Opening words by festival director
Dear Musical Friends,
The year has come and gone and another edition of the Summer Festivities of Early Music awaits us. For the twenty-fourth time, the festival will bring to life early music in Prague during the holiday season in imaginative and fresh contexts.
As is typical for the Summer Festivities of Early Music, the unveiling of gems and mysteries of European music history will take place in sensitively chosen historical venues. It is the unmistakable atmosphere of Prague’s palaces, churches and monasteries that gives the top-flight artistic performances an extremely authentic character. And it also creates a unique environment in which to meet you, our dear listeners!
It is my pleasure to present to you this year’s programme, which will be dominated by the MUSES. The presence of the noble, beautiful and omniscient daughters of Zeus has always had a beneficial effect – bringing harmony and helping people to find peace and also a home. With their famous “kiss on the forehead” they inspired ideas and creative vigour in talented musicians, poets, singers, dancers, actors and playwrights. The “magic seven” festival concerts will present a variety of inspiration from the goddesses of the performing arts and, more broadly, from Greek mythology in the works of European composers of the 16th to 18th centuries.
The festival will open under the patronage of the Muse Polyhymnia with the musical performance of the German Ensemble Polyharmonique. In the spiritual atmosphere of the Emmaus Monastery, the ensemble will perform spiritual concertos, motets and madrigals by Italian and German composers of the 17th century. In the Troja Château, the charming Spanish ensemble Cantoría will pay tribute to the Muse Euterpe with Spanish songs and ensaladas in a humorous and dramatic vein.
In addition to the instruments that are regulars on the early music stages, we will also hear less traditional sounds at the concerts – for example, the Salzburger Hackbrett (salterio) in the hands of Margit Übellacker or the three-row harp of Giovanna Pessi. Both will come as members of the Hathor Consort ensemble, accompanied by the velvet voice of the Dutch soprano of Icelandic-Scottish origin Hannah Morrison.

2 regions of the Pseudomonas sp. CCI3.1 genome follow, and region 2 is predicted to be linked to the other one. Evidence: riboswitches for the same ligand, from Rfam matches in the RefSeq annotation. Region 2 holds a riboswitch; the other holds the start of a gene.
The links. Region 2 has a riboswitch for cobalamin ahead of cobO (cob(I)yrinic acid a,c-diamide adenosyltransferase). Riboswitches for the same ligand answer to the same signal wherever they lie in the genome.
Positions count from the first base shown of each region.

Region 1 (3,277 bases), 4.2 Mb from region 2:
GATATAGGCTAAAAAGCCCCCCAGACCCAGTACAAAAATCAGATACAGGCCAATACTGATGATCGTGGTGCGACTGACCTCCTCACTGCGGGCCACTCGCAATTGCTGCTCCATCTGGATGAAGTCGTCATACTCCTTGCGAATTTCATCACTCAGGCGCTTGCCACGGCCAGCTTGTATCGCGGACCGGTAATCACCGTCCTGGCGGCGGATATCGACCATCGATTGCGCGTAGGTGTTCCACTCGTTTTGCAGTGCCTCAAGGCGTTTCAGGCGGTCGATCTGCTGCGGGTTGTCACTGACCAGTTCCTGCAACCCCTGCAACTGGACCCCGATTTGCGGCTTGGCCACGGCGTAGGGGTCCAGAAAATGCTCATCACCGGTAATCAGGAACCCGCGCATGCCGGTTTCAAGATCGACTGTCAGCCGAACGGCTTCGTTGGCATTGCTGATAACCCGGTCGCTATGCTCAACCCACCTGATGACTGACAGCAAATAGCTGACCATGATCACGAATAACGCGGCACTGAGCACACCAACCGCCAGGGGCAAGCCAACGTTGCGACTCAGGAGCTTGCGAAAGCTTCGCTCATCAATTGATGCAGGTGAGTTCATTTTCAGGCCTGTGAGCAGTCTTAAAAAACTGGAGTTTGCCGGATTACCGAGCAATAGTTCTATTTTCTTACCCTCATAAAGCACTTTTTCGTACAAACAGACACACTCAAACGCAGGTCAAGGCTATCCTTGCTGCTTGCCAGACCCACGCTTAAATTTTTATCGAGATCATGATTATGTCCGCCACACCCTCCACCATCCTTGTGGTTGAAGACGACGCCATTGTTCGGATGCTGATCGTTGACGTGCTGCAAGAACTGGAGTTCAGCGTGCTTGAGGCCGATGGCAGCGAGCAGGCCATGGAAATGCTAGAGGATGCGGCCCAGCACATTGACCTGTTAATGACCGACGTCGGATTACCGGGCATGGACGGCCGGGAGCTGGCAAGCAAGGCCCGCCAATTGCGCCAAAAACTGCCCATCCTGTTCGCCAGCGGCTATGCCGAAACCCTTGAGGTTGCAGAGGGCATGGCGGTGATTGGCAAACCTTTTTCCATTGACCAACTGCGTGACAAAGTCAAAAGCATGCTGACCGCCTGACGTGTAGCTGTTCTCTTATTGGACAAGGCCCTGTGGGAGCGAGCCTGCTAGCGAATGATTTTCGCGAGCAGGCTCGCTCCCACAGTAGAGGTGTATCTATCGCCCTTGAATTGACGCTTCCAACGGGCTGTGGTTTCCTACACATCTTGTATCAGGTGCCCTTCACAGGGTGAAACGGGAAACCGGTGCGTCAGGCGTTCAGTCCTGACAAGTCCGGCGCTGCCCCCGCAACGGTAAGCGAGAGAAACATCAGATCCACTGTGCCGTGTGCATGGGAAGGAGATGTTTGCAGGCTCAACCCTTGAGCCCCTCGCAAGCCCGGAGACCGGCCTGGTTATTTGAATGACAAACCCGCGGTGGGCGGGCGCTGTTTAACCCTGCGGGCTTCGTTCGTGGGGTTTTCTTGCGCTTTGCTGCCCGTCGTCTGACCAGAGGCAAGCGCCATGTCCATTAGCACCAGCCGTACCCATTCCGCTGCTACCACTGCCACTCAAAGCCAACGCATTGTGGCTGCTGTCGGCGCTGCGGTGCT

The Czech ensemble Capella Ornamentata will perform in this year’s programme on a very special occasion. This will be a ballet and pantomime performance based on a Renaissance masquerade ball at the court of the Polish Queen Bona Sforza. The performance, which is suitable for all ages, will take place in the Vzlet hall under the protection of the Muse of Dance, Terpsichore. It was created by the Polish dance company Cracovia Danza Ballet under the direction of the brilliant choreographer Romana Agnel.
The Summer Refectory of Strahov Monastery will be the venue for the presentation of virtuosic works for violin, viola da gamba, harpsichord and theorbo. With an ease and sensitivity to the musical language of the 17th and 18th centuries, these will be performed by renowned performers who are considered to be among the world’s top artists: under the supervision of the god Apollo will be Alessandro Tampieri and Valeria Montanari, and we will be invited up to Parnassus itself by Christine Schornsheim, Hille Perl and Michael Freimuth.
The ceremonial closing of this year’s festival edition dedicated to the muses will be dominated by the impressive timbre of the French alto singer Delphine Galou, a celebrity of the world of Baroque music, with a great sense for detail, and the interpretive mastery of the festival’s ensemble in residence, Collegium Marianum, under the artistic direction of Jana Semerádová. In a programme consisting of arias and overtures from baroque operas by A. Vivaldi, Ch. W. Gluck, J. J. Fux or C. H. Graun, the immortal story of Orpheus’s love for his beloved Eurydice will be brought to life.
We look forward to meeting you!
director of the Summer Festivities of Early Music
Inspiration from Greek and Roman mythology is very important for Baroque music. The period’s fragmentary awareness of ancient cultures and a desire to revive ancient music and theatre were the driving force behind the first attempts at opera in late 16th-century Italy. For more than a hundred and fifty years, ancient mythological stories were the source of the main plots of Baroque opera. This predilection for ancient culture also affected purely instrumental music, and it is the Muses who can be seen as an important link between antiquity and the work of Baroque composers in the Christian world. Composers dedicated their works to individual Muses, not only to Euterpe, the Muse of Music, but also to her sisters – Terpsichore, the Muse of Dance, and Melpomene, the Muse of Tragedy. There are also cycles that are dedicated to all the Muses.
musicologist, dramaturgy advisor